Ounce of Prevention: Food labels can mislead
WITH THE emphasis on taste and convenience, the modern food industry is constantly urging us to eat more processed or packaged food. In today's world, most of your food may come out of a can, bottle, box, bag, or package. Ideally, you should be able to tell what it is that you are eating by looking at the ingredients listed and by reading the nutrition facts label; however, this is often not so, and what you see on the label may not be exactly what you are eating.
Inaccurate food labels
In developed and developing countries, most packaged foods sold are required to have nutritional labels. But one US Food and Drug Administration (FDA) survey revealed that the nutritional labels on one out of every 10 products examined had inaccuracies. Amazingly, the FDA considered this situation acceptable.
Legally, a food label has to be more than 20 per cent false in order for it to violate the law. This means that an item labelled as having 200 calories can have up to 240 calories and be accepted. In addition, the Government food laboratories allow an additional 10 per cent margin of error in their analysis.
Dr Joe Mercola, a well-known nutrition expert, points out that some foods, particularly those claiming to be low fat, low salt, or no sugar, contain very different nutrients than are listed on the label. For instance, according to an ABC News report, food vendors advertising doughnuts had severely understated the calorie content of their doughnuts. In one case, a doughnut labelled as having 135 calories actually contained 530 calories. Another product, chocolate chips labelled zero carbs, actually had over 14 grams of carbohydrates.
Fat and cholesterol deceptions
One of the most deceptive statements on food labels is 'no cholesterol'. This statement is found on many foods from vegetables oils to popcorn. When consumers read 'no cholesterol' on a food label, most believe this brand is superior to another that does not make the claim. This is not necessarily true. People mistakenly assume that low cholesterol means low fat. Cholesterol and fat are not the same and a no-cholesterol food may be full of fats. Few people realise that cholesterol in your food plays a small role in affecting your blood cholesterol levels.
Even fewer people understand that only animal products contain cholesterol. All vegetable oils and margarines are cholesterol free, yet all are still 100 per cent fat. French fries may claim to be cholesterol free and if the French fries were fried in a vegetable oil rather than lard, this claim may be true. However, one French fry is still about 15 calories, 40 per cent of which is fat.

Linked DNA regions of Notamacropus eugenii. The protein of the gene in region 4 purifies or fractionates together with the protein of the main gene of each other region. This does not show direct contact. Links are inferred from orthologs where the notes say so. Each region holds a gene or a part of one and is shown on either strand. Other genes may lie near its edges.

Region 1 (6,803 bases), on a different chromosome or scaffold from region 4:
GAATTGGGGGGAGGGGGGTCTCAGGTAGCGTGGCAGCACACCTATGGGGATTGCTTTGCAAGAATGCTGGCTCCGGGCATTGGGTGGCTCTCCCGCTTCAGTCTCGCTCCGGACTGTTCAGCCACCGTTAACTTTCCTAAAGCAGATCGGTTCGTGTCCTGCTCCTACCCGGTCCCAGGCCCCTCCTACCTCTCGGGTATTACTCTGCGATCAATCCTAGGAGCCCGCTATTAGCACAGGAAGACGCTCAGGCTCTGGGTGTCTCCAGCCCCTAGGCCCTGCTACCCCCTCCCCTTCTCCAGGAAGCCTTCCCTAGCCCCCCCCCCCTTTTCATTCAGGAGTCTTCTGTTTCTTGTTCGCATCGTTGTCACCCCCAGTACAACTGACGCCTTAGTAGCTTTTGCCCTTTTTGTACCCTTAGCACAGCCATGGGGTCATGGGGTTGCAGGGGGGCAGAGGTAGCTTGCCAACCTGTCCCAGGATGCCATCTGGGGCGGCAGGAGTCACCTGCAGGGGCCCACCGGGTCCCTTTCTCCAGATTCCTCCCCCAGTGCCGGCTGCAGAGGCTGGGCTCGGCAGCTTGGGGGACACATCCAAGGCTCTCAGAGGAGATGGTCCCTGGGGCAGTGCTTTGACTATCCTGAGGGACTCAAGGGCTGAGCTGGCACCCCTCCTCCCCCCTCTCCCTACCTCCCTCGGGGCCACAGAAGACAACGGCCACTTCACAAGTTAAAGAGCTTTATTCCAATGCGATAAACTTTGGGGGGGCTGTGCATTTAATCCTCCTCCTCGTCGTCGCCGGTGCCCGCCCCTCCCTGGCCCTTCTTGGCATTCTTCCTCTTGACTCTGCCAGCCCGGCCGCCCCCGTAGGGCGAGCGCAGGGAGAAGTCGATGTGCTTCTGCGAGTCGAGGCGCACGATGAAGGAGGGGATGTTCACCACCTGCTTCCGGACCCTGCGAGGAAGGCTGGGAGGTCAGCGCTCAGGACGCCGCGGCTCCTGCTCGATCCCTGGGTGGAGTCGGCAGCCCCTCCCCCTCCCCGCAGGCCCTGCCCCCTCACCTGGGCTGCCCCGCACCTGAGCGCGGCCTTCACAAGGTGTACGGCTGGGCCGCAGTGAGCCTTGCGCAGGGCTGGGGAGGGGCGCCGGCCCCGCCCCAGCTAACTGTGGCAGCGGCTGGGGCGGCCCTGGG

Another deceptive statement is the '100 per cent vegetable oil' found on packages of crackers, cookies, margarines, and shortening. Yes, vegetable oils are mainly unsaturated fats and are healthier for the heart than saturated fat, but if a vegetable oil is hydrogenated, the structure of this manufactured fat changes and is more dangerous than saturated fat. If the label reads 'hydrogenated' or 'trans fat', be very wary of that food.
But the ultimate food label fat lie may be on your box of cow's milk. Milk labelled as 'two per cent fat' (low fat) really contains 34 per cent of its calories from fat. It is only two per cent by volume because most of the milk is water. The reason the dairy people call it 'two per cent fat' is that they sell more milk if people believe it is a low-fat product rather than a high-fat product. In my opinion, this is blatant deception. The 'low' in low-fat milk is actually quite high.
'No salt added' is not the same as 'low sodium'. No salt added refers to no table salt added. These products, therefore, may still contain monosodium glutamate (the taste enhancer MSG) or sodium metabisulphite (a preservative), or one of the many other sodium, containing additives. If you are on a low-sodium diet, read the ingredient list carefully to make sure it does not contain sodium in another form.
Sugar by another name
'Sugar free' or 'sugarless' does not mean the same thing as 'no sugar added' or 'sweetened without sugar'. Sugars have many names. Fructose or high fructose corn syrup are common examples. This is now the dominant form of sugar in packaged foods and beverages. When consumed frequently, it creates and worsens many common health problems.
Sweeteners made from sugar (e.g. sugar alcohols) are also used in sugar-free foods because technically, they are not classified as sugar; however, they do contain calories and do cause an unwanted rise in a diabetic's blood sugar level. Without a full understanding of these technical issues, the consumer can be easily misled.
My favourite natural sweetener is Stevia, derived from the Stevia plant, which has been used by South American natives for centuries. It is safe, 100 times sweeter than sugar, widely available, and found to have a number of health benefits.
Bottom line: Read food labels carefully and be informed about what you eat and drink.
- You may email Dr Vendryes at firstname.lastname@example.org or listen to An Ounce of Prevention on POWER106FM on Fridays at 8:20 p.m. Details on his books and articles are available on his website www.tonyvendryes.com.